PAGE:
PV: But Barry Bonds is better than Babe Ruth. He's hit tons more home runs.

S: Yes, but Barry Bonds uses steroids! And don't try to tell me that he's clean just because he's never tested positive. Such tests can be easily manipulated.

PV: Yeah, but everybody else in baseball uses steroids also, so it's a level playing field. And besides, Babe Ruth didn't have to face nearly as difficult competition as Bonds because black people weren't allowed to play back in the day.

S: Damn, I've never thought of it that way. I'm feeling a little bit cuckoo. Maybe I should rethink other truths I've long held to be self evident.

PV: Maybe that all chocolate cereals are created equal?

S: Perhaps, Phil. Perhaps.

Sunday, August 05, 2007

Interview: Sonic the Hedgehog

PV: Hey there, Sonic.

S: What's the haps, yo? You down?

PV: Sonic, you don't have to try to be hip or edgy. Just talk normally please.

S: Sorry, force of habit. When you're the face of an organization you've got a lot of pressure on you to relate to the kids of today.

PV: True, but Sega's last console was the Dreamcast in 2000, so the pressure must be sort of lessened, yes?

S: Well, um, yeah. But I'm still the face of Sega, and Sega still makes games. Lots of 'em. Lots of Sonic games.

PV: Lots of horrid Sonic games.

S: You're maybe confusing me with my evil doppeldanger, Shadow. There are plenty of bad Shadow games, but no bad Sonic games.

PV: Let's see here: Sonic and the Secret Rings, Sonic Rush, Sonic Spinball, Sonic Chaos...

S: OK, OK, I get the point. Even superstars like me slip up every now and then. I've had a lot of great games, too.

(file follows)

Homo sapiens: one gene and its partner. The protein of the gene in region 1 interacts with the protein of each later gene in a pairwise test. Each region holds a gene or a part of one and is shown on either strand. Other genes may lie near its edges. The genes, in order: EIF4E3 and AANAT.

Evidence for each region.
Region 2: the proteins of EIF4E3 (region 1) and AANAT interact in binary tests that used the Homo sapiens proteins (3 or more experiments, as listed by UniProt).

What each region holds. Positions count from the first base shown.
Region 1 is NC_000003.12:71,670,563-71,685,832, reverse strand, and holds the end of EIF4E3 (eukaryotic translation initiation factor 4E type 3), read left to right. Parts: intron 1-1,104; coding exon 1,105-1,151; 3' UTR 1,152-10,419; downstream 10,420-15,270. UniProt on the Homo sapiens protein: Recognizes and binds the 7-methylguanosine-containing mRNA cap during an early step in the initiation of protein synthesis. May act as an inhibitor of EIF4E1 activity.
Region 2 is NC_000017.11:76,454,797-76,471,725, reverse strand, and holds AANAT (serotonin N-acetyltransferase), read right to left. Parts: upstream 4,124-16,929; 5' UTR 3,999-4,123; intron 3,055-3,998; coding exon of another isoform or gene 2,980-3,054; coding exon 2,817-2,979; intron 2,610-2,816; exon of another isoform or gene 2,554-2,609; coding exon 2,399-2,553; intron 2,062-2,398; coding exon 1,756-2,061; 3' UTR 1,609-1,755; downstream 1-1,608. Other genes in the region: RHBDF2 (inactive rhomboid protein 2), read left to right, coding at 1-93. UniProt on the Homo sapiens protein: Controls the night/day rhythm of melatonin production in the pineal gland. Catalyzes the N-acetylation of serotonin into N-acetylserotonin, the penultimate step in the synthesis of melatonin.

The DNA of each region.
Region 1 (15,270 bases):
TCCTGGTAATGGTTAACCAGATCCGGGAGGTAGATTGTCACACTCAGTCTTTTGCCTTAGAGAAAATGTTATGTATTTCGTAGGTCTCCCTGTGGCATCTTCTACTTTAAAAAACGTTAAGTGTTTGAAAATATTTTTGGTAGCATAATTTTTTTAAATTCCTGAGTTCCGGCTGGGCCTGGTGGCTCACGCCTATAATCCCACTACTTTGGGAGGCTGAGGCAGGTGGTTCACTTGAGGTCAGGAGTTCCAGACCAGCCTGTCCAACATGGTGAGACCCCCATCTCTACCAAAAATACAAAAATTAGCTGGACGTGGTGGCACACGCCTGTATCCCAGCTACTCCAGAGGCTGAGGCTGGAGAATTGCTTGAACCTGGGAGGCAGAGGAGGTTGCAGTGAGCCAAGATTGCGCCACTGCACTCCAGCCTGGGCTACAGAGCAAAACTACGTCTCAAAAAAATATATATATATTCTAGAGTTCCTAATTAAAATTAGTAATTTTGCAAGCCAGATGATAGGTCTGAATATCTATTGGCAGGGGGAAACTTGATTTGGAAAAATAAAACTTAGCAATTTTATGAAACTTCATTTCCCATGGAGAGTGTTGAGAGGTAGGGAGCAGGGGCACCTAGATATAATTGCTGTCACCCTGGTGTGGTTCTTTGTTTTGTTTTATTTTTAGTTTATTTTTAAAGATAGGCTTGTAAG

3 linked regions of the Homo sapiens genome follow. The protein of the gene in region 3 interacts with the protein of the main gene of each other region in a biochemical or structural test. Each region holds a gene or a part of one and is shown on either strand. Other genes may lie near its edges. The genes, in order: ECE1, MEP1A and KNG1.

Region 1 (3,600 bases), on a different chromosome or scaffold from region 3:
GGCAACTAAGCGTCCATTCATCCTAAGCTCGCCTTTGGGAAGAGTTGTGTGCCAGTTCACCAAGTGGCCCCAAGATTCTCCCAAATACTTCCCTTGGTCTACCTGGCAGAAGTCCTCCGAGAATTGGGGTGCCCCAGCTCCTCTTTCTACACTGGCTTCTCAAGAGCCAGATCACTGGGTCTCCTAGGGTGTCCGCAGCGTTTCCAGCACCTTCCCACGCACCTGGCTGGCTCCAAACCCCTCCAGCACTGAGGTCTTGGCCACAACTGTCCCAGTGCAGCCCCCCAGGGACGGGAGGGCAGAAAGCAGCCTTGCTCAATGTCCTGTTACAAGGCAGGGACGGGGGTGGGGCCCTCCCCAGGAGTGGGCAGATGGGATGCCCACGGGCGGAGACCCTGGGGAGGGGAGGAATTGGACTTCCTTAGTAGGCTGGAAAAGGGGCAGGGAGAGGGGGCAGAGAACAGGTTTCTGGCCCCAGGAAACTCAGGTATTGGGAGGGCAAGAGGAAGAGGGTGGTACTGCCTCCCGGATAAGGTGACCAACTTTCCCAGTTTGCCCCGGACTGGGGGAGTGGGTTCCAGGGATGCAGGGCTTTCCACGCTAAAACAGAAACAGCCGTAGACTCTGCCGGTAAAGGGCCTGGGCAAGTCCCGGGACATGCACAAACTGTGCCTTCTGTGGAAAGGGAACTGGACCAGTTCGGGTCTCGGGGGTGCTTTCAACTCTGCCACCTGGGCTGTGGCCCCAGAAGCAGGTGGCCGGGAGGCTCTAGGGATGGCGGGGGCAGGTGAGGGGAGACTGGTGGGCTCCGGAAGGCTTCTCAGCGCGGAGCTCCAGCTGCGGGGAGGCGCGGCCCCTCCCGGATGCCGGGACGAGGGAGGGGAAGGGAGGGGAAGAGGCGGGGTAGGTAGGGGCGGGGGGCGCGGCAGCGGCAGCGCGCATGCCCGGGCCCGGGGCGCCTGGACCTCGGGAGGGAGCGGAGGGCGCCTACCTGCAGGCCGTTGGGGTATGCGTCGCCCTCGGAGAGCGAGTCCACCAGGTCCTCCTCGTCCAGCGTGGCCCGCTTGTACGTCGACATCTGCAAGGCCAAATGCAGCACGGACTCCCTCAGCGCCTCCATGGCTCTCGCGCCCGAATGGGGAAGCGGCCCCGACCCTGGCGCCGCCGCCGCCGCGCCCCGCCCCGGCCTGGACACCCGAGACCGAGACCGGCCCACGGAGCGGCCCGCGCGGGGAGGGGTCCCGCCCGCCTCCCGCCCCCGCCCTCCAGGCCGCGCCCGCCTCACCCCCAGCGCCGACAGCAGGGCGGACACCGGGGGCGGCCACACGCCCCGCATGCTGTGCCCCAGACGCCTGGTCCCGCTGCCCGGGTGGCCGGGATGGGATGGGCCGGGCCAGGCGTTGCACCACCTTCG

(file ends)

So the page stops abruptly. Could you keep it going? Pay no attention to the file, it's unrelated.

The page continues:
PV: Like what?

S: OK, OK, all my games suck. I'll admit it. But they sell well.

PV: True enough.

S: And I move really, really fast.

PV: That's the thing. You really don't move so fast.

S: I'm the fastest video game character ever created.

PV: Granted, you are capable of moving at high speeds, but it's rare that your games let you reach your full potential. Most of the time you're just hopping around like an idiot.

S: That's only because that's how you choose to control me.

PV: Well if I make you run fast, you'll die.

S: How is that my problem? I said I was fast, not sturdy.

PV: True, true, to borrow a phrase from my idol, Merry Miller. So Sonic, what is it exactly that makes you so fast?

S: That's easy - blast processing.

PV: Oh, come on, Sonic. The phrase "Blast processing" is just a meaningless gimmick dreamed up by the Sega marketing department in the mid 1990s to tout the Genesis. What's the real reason?

S: I don't think I should say.

PV: Is it, by chance, anabolic steroids?

S (breaking down into tears): It wasn't me who decided to dope up! I was always clean, I swear it to you. It was my coach and my training partner Ben.

PV: Hold up - you mean to tell me that you trained with 1988 Canadian 100 meter sprint gold medalist Ben Johnson?

S: I could beat him 9 times out of 10, too. Too bad the world of 1988 was too racist to allow computer animated hedgehogs into international competition.

PV: Too bad, man. I bet you woulda smoked Johnson for the gold.

S: You know I would have.

PV: But you would have had your medal taken away once the blood test came in.

S: True, true.